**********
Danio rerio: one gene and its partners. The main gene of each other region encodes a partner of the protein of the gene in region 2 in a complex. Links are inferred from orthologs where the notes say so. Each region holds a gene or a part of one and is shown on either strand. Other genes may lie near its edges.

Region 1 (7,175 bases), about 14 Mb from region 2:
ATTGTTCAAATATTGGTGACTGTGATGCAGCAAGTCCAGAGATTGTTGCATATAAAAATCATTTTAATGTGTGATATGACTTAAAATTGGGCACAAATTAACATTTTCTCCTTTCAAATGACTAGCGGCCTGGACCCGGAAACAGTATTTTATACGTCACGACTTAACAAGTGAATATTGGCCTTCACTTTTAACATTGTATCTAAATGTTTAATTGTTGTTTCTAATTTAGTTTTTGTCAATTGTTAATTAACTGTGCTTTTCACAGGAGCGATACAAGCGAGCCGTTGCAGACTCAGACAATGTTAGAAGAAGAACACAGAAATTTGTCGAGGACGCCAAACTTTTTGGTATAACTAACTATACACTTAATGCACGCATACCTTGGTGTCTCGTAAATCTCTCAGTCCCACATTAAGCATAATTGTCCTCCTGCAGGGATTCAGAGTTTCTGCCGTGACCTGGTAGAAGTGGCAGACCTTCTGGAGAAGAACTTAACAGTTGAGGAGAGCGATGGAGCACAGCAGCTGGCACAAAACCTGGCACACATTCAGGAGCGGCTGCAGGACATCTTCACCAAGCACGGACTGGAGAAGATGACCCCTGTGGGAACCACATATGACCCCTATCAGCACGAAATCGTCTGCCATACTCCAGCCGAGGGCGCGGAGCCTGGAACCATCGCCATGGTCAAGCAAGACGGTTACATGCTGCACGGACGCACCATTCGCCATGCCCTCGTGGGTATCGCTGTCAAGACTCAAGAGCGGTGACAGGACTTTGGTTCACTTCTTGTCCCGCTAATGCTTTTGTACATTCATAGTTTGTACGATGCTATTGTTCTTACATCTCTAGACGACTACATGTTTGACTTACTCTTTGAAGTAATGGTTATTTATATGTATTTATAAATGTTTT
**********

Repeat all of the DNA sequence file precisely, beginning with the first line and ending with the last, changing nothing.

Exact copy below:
Danio rerio: one gene and its partners. The main gene of each other region encodes a partner of the protein of the gene in region 2 in a complex. Links are inferred from orthologs where the notes say so. Each region holds a gene or a part of one and is shown on either strand. Other genes may lie near its edges.

Region 1 (7,175 bases), about 14 Mb from region 2:
ATTGTTCAAATATTGGTGACTGTGATGCAGCAAGTCCAGAGATTGTTGCATATAAAAATCATTTTAATGTGTGATATGACTTAAAATTGGGCACAAATTAACATTTTCTCCTTTCAAATGACTAGCGGCCTGGACCCGGAAACAGTATTTTATACGTCACGACTTAACAAGTGAATATTGGCCTTCACTTTTAACATTGTATCTAAATGTTTAATTGTTGTTTCTAATTTAGTTTTTGTCAATTGTTAATTAACTGTGCTTTTCACAGGAGCGATACAAGCGAGCCGTTGCAGACTCAGACAATGTTAGAAGAAGAACACAGAAATTTGTCGAGGACGCCAAACTTTTTGGTATAACTAACTATACACTTAATGCACGCATACCTTGGTGTCTCGTAAATCTCTCAGTCCCACATTAAGCATAATTGTCCTCCTGCAGGGATTCAGAGTTTCTGCCGTGACCTGGTAGAAGTGGCAGACCTTCTGGAGAAGAACTTAACAGTTGAGGAGAGCGATGGAGCACAGCAGCTGGCACAAAACCTGGCACACATTCAGGAGCGGCTGCAGGACATCTTCACCAAGCACGGACTGGAGAAGATGACCCCTGTGGGAACCACATATGACCCCTATCAGCACGAAATCGTCTGCCATACTCCAGCCGAGGGCGCGGAGCCTGGAACCATCGCCATGGTCAAGCAAGACGGTTACATGCTGCACGGACGCACCATTCGCCATGCCCTCGTGGGTATCGCTGTCAAGACTCAAGAGCGGTGACAGGACTTTGGTTCACTTCTTGTCCCGCTAATGCTTTTGTACATTCATAGTTTGTACGATGCTATTGTTCTTACATCTCTAGACGACTACATGTTTGACTTACTCTTTGAAGTAATGGTTATTTATATGTATTTATAAATGTTTT